The U.S. Department of Justice (DOJ) on June 17, 2011 released the following press release:
“WASHINGTON – Ibrahim Diallo, 27, of Atlanta, was sentenced to 38 months in prison today by U.S. District Judge William S. Duffey Jr., in Atlanta for his involvement in a counterfeit DVD and CD ring, announced Assistant Attorney General Lanny A. Breuer of the Justice Department’s Criminal Division and U.S. Attorney Sally Quillian Yates for the Northern District of Georgia. Diallo was also sentenced to three years of supervised release and ordered to pay $3,867 in restitution, jointly and severally with his co-defendants.
“Mr. Diallo and his co-conspirators trafficked in counterfeit CDs and DVDs that would have been worth millions of dollars on the open market, to the detriment of artists, retailers, producers and others,” said Assistant Attorney General Breuer. “The Justice Department has never been more committed than it is today to investigating and prosecuting these crimes, and this case exemplifies our determination to make sure that counterfeiters and other intellectual property criminals are appropriately punished.”
“The victims in this case are the thousands of Americans who earn their livelihoods from the legitimate creation and performance of popular music and movies,” said U.S. Attorney Quillian Yates. “This group of defendants stole from them by mass-producing counterfeit music CDs and DVD movies in a pirating operation that may have been the largest of its kind in the Southeastern United States.”
Diallo pleaded guilty on Sept. 1, 2009, to one count of conspiracy to commit criminal copyright infringement, to traffic in counterfeit goods and to traffic in counterfeit labels. At the plea hearing, Diallo admitted that he sold pirated CDs and DVDs along with counterfeit labels and packaging. Diallo admitted to selling, and conspiring to sell, thousands of pirated CDs and DVDs per week.
Diallo was one of 13 individuals charged in a May 19, 2009, indictment alleging various copyright, trademark and counterfeit goods offenses. In February 2011, four of Diallo’s co-conspirators were sentenced for their involvement in the piracy ring. Mamadou Sadio Barry, 40, was sentenced to 60 months in prison; Moussa Baradji, 29, was sentenced to 50 months in prison; Sedikey Sankano, 42, was sentenced to 24 months in prison; and Won Ahn, 69, was placed on probation for one year. Barry, Baradji and Sankano also were ordered to serve three years of supervised release following their prison terms. Barry and Baradji were ordered to pay $70,894 in restitution and Sankano was ordered to pay $3,867 in restitution. The court found that these defendants were responsible for distributing illegal copies of products that, if legitimate, would have been valued at more than $2 million.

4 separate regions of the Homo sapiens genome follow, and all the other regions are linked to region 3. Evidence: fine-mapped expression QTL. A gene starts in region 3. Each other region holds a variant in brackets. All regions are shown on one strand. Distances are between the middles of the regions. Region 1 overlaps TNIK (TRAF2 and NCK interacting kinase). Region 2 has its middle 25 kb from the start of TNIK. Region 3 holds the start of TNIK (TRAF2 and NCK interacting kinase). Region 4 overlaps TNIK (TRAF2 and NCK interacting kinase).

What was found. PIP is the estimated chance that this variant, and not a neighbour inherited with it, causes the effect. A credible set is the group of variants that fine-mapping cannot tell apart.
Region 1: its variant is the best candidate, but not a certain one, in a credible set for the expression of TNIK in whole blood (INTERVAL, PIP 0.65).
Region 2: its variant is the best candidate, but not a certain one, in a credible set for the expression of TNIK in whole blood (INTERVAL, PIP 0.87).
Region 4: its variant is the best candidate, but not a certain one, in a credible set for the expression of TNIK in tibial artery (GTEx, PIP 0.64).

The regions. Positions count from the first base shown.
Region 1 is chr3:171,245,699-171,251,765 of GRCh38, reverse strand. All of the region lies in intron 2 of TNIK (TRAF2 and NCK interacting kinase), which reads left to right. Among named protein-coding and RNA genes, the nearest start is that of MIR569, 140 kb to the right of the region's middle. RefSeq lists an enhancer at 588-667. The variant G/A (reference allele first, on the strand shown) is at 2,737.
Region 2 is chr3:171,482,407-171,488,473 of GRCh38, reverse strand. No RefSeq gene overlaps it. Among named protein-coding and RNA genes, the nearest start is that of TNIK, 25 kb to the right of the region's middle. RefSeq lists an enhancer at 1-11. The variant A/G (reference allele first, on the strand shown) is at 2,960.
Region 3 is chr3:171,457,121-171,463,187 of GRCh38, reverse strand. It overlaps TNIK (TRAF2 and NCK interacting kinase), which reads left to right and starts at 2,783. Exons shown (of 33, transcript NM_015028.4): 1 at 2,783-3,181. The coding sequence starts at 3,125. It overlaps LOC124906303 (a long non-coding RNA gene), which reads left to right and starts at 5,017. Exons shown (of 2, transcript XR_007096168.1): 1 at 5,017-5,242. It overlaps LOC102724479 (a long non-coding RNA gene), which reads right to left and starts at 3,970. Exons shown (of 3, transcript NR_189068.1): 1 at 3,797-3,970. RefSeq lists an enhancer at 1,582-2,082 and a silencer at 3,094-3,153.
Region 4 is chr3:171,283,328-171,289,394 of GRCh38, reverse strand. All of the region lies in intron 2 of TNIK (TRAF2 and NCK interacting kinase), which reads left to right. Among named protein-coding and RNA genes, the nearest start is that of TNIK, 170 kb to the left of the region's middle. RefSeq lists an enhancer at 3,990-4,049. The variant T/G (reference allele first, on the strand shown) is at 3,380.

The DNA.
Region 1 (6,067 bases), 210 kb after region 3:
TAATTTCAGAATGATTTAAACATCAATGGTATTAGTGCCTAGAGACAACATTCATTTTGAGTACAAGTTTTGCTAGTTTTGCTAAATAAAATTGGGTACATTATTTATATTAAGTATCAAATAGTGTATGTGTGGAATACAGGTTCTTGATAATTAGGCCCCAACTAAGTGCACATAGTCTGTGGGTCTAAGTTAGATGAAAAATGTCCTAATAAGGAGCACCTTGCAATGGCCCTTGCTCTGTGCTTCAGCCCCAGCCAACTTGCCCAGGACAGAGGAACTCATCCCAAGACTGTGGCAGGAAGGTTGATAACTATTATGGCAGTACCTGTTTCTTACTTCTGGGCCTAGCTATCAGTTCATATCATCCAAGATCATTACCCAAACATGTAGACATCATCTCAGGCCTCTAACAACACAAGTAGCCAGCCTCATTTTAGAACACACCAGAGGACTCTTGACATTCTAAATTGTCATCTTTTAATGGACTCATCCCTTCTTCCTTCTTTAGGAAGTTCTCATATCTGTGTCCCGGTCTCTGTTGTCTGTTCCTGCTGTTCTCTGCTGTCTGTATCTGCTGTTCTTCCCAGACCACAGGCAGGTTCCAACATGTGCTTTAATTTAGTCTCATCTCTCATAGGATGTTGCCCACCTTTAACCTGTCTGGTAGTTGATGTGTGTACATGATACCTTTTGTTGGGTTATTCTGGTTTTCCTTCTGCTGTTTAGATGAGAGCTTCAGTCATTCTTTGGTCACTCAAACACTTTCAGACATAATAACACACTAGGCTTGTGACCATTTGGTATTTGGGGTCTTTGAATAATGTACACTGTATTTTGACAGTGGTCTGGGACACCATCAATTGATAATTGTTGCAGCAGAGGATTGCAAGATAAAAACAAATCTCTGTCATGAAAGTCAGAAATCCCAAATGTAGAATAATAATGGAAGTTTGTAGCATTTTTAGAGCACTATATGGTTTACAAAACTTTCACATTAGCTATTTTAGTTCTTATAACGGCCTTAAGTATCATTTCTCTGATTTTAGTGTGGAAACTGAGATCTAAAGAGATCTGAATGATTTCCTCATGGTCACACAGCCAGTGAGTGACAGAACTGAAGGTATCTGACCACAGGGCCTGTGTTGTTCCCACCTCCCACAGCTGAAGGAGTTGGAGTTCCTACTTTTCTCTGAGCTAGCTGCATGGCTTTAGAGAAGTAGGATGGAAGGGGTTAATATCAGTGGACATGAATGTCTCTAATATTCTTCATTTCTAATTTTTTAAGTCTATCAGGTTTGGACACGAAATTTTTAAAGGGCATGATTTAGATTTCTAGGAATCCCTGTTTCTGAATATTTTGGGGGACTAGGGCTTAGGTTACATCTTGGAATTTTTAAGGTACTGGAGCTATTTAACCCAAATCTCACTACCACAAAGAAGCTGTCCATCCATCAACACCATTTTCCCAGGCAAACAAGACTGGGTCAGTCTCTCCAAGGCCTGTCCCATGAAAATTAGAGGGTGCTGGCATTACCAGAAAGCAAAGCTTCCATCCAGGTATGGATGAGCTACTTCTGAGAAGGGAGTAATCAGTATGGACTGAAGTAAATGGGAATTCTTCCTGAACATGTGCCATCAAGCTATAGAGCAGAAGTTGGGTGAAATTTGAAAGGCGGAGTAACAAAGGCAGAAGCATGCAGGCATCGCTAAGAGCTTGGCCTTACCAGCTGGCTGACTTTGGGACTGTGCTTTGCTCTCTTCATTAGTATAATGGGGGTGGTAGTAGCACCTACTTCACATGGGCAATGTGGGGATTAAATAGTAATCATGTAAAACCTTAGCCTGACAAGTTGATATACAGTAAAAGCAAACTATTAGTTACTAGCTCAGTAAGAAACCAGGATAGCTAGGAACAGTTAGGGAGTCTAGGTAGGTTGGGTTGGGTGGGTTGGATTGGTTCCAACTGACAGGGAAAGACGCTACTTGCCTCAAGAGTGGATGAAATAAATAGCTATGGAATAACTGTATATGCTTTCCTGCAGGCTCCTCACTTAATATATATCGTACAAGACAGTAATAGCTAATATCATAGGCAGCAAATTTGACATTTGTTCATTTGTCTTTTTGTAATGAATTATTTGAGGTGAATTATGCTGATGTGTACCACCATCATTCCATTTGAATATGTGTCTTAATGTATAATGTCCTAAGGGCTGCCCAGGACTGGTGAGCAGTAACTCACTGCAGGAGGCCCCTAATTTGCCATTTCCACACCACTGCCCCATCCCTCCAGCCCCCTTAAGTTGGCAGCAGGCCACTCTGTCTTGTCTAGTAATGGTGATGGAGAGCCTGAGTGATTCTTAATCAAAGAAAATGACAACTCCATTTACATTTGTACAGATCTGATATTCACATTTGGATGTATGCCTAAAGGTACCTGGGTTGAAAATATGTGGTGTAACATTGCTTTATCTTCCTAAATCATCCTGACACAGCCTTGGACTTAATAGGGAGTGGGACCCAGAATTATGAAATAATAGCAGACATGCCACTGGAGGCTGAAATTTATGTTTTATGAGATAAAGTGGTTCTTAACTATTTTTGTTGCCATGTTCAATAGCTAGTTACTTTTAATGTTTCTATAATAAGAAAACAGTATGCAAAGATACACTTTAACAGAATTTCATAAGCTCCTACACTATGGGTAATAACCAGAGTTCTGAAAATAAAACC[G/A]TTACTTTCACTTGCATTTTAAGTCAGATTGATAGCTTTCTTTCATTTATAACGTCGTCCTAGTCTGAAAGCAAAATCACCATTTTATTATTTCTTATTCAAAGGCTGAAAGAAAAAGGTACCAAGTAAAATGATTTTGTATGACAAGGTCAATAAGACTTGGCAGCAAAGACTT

The case was prosecuted by Assistant U.S. Attorney Brian Pearce in the Northern District of Georgia and Senior Counsel John H. Zacharia of the Criminal Division’s Computer Crime and Intellectual Property Section. The case was investigated by special agents of the FBI and the Department of Homeland Security, Immigration and Customs Enforcement, together with officers of the Atlanta Police Department Organized Crime Unit; the College Park, Ga., Police Department; and the East Point, Ga ., Police Department. Assistance was provided by the Recording Industry Association of America and the Motion Picture Association of America.
The sentence announced today is an example of efforts being undertaken by the Department of Justice Task Force on Intellectual Property (IP Task Force). Attorney General Eric Holder created the IP Task Force to combat the growing number of domestic and international intellectual property crimes, protect the health and safety of American consumers, and safeguard the nation’s economic security against those who seek to profit illegally from American creativity, innovation and hard work. The IP Task Force seeks to strengthen intellectual property rights protection through heightened criminal and civil enforcement, greater coordination among federal, state and local law enforcement partners, and increased focus on international enforcement efforts, including reinforcing relationships with key foreign partners and U.S. industry leaders.”
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